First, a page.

In early December, Boeing and ELG Carbon Fibre announced they would partner to recycle excess aerospace-grade composites from 11 Boeing manufacturing sites. Will this partnership improve prospects for recycling carbon composites when aircraft are dismantled?
Aircraft recycler Universal Asset Management commends Boeing and ELG for their environmental and economic advances. “As early adopters of carbon-composite recycling, they have elevated the aviation industry as leaders in recycling,” says Ingrid Protacio, UAM VP of integration, operations & marketing. “However, it does not affect the recycling of legacy or new-gen aircraft, as the partnership targets the recycling of virgin composites that have not yet been installed on aircraft,” Protacio notes. Recycling legacy or new-gen aircraft relies on harvesting and recycling carbon composites installed on operating aircraft, “something UAM has been able to do.”
The UAM exec says that UAM is the first company to completely recycle carbon fiber from a formerly-operated commercial aircraft. “The resulting second-generation carbon fiber is fit as a raw resource for industrial use. It is a feasible supply for advanced manufacturing supply chains used by automotive and other industries needing cost-competitive carbon fiber.”
Of all structural elements on aircraft, carbon fiber has been the most arduous to recycle. Protacio says the past 15 years had not yielded a viable solution for recycling carbon fiber back into manufacturing. But UAM has now used a recycling technique based on chemolysis, which decomposes substances into simpler elements using chemical agents. “However, it is the preparation and harvesting of the carbon fiber from actual aircraft components that differentiates UAM’s recycling efforts from those that recycle carbon fiber from manufacturing sites.”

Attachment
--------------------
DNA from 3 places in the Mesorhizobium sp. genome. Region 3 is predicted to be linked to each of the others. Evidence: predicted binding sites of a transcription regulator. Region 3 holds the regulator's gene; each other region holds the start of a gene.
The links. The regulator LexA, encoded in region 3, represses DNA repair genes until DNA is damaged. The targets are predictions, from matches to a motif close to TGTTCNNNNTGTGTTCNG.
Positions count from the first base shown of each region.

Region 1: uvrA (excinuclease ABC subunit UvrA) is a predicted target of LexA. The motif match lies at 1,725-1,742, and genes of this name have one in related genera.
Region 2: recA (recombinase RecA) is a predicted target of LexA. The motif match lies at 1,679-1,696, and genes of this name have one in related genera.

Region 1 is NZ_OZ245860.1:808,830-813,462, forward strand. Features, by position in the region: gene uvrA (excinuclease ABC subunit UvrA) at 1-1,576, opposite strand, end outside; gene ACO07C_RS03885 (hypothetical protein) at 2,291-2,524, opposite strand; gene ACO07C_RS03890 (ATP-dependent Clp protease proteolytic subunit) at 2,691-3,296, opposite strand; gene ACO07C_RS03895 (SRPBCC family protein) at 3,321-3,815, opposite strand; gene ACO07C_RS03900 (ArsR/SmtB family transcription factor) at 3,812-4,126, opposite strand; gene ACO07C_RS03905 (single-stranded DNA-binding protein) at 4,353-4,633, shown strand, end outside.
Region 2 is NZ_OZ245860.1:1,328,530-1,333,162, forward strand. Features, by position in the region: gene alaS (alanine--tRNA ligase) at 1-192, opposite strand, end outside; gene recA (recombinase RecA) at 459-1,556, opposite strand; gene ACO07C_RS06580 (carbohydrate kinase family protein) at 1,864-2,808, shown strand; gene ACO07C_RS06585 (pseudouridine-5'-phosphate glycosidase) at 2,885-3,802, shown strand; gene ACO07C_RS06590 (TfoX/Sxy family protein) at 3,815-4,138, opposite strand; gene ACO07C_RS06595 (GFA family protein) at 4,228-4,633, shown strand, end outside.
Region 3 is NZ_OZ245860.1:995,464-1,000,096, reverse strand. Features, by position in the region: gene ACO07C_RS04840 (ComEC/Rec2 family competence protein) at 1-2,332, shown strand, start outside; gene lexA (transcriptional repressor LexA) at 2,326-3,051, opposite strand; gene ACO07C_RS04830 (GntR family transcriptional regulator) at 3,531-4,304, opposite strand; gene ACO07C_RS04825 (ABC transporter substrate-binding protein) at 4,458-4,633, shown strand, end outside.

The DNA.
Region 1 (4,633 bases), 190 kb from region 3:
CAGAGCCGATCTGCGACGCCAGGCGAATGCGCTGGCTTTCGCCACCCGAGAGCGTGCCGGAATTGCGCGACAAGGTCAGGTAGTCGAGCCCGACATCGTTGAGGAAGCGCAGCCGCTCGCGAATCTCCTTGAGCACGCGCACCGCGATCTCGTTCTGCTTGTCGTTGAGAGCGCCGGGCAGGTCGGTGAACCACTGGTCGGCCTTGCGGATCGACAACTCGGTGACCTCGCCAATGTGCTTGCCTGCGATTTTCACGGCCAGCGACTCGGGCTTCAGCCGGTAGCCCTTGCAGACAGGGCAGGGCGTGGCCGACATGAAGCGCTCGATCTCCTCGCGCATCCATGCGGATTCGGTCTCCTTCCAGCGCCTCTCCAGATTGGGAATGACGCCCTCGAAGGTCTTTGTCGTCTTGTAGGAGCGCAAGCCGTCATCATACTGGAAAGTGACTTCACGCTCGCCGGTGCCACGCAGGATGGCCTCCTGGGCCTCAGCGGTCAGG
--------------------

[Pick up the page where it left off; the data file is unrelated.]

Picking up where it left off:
Protacio says, ELG’s process to recycle excess composites from manufacturing will improve aviation’s impact on carbon fiber supplies. She notes that carbon fiber is increasing dramatically in aircraft production, with modern aircraft now made of approximately 50% composites, versus 1970s models manufactured with less than 1% carbon-based materials.
And in the aftermarket, the increasing availability of composites in younger retiring aircraft is an opportunity for recycling. “Carbon-composite recycling adds value to aviation aftermarkets, the value of a retired aircraft marked for disassembly,” Protacio stresses. “By extracting value out of previously-unrecyclable components, there is now value to be found, where it was not possible before.”